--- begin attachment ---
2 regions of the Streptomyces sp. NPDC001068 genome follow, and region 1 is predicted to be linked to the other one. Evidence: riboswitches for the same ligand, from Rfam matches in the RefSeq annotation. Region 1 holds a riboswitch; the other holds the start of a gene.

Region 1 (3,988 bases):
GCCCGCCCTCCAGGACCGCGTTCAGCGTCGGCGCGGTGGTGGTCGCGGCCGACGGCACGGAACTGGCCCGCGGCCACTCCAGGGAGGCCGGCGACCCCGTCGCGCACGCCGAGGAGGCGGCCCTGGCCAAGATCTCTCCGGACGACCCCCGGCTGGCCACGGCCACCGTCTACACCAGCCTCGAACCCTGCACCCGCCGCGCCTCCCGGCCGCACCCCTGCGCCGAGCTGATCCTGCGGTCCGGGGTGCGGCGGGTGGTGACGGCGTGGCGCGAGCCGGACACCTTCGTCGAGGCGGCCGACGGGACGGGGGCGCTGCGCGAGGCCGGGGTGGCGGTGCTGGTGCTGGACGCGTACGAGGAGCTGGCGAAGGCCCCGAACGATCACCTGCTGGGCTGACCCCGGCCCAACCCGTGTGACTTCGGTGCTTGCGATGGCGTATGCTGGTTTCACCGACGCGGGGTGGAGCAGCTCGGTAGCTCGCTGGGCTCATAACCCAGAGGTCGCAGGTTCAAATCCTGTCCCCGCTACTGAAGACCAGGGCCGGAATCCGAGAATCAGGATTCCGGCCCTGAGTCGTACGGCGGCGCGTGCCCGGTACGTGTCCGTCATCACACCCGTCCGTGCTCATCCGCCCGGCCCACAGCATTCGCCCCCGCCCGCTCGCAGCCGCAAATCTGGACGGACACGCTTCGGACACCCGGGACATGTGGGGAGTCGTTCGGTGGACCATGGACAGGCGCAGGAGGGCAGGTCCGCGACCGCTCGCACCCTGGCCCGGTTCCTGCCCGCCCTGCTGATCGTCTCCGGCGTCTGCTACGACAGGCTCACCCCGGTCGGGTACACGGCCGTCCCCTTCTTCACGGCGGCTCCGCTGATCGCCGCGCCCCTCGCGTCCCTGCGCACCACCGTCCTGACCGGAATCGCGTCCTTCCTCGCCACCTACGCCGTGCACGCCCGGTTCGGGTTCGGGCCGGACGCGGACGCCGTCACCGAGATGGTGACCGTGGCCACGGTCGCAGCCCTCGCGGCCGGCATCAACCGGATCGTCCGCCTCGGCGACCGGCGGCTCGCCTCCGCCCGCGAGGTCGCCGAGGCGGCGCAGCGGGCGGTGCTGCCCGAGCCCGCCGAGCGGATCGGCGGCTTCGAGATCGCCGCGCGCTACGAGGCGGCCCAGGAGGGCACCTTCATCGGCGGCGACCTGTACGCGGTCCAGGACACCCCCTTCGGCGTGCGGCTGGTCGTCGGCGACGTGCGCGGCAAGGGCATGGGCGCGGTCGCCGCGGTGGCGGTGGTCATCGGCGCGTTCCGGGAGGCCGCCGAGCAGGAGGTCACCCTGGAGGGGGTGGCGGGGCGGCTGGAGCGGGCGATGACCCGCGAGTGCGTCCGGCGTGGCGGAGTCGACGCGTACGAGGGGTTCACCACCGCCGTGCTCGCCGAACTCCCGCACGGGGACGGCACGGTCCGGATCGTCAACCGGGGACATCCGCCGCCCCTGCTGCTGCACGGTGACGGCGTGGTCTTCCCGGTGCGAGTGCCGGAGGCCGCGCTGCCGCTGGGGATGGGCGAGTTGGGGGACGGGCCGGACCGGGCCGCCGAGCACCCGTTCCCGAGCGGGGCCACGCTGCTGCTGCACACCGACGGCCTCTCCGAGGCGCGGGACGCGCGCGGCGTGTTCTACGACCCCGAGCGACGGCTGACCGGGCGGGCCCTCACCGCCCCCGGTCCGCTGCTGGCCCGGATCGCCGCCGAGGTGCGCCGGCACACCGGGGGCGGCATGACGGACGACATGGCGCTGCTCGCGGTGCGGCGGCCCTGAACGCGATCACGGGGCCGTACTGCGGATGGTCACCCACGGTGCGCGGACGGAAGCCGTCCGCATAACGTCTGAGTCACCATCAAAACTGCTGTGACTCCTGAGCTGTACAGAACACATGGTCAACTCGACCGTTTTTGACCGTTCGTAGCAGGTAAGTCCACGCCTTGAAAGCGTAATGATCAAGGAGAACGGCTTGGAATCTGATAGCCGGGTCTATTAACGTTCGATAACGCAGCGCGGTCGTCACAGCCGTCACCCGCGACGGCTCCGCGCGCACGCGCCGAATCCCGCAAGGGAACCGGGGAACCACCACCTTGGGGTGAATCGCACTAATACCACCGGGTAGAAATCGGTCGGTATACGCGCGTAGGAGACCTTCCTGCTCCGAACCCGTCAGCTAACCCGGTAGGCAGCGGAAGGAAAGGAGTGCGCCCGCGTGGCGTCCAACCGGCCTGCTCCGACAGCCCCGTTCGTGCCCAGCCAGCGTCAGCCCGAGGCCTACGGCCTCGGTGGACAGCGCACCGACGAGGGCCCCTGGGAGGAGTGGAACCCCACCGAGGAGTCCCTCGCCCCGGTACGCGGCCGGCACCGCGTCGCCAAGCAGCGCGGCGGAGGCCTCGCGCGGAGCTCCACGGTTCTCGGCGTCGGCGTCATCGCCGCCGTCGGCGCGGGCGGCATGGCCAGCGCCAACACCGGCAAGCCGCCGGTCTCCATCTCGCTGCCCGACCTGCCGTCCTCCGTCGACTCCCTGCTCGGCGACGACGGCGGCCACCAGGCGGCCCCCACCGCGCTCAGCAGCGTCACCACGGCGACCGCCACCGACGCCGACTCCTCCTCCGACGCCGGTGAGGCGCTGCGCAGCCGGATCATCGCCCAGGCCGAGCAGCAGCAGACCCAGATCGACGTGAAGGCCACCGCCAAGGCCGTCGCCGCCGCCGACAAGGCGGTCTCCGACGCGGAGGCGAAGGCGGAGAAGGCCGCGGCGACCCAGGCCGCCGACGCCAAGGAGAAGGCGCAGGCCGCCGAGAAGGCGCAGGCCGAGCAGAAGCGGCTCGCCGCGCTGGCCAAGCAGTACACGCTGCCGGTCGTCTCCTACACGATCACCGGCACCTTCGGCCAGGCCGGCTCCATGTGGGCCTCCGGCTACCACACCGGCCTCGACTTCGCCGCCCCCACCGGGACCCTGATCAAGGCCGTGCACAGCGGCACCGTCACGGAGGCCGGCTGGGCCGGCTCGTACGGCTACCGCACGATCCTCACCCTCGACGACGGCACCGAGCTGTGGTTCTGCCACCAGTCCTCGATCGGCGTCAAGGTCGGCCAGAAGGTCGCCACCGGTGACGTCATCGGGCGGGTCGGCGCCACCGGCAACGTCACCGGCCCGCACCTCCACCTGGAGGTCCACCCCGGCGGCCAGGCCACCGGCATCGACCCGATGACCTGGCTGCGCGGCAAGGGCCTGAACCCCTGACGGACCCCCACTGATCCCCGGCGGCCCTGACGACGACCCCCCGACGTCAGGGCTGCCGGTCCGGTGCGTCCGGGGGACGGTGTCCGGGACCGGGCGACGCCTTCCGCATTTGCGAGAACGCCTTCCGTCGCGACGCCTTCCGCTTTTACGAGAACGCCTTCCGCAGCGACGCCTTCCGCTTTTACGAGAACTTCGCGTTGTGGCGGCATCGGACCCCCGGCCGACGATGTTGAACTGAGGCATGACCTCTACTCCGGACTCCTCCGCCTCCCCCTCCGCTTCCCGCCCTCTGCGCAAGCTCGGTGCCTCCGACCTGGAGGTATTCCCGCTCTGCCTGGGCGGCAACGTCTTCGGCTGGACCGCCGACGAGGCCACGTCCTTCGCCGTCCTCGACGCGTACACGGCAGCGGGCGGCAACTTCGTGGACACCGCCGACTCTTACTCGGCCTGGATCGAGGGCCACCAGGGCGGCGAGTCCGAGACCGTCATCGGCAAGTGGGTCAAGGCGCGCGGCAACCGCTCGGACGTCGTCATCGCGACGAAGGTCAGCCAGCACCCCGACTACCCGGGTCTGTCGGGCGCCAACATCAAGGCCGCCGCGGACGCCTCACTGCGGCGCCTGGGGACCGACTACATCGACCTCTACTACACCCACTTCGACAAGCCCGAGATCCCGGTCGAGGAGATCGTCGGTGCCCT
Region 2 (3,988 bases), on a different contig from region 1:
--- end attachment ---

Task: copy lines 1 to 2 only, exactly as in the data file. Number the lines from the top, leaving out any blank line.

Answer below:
2 regions of the Streptomyces sp. NPDC001068 genome follow, and region 1 is predicted to be linked to the other one. Evidence: riboswitches for the same ligand, from Rfam matches in the RefSeq annotation. Region 1 holds a riboswitch; the other holds the start of a gene.

Region 1 (3,988 bases):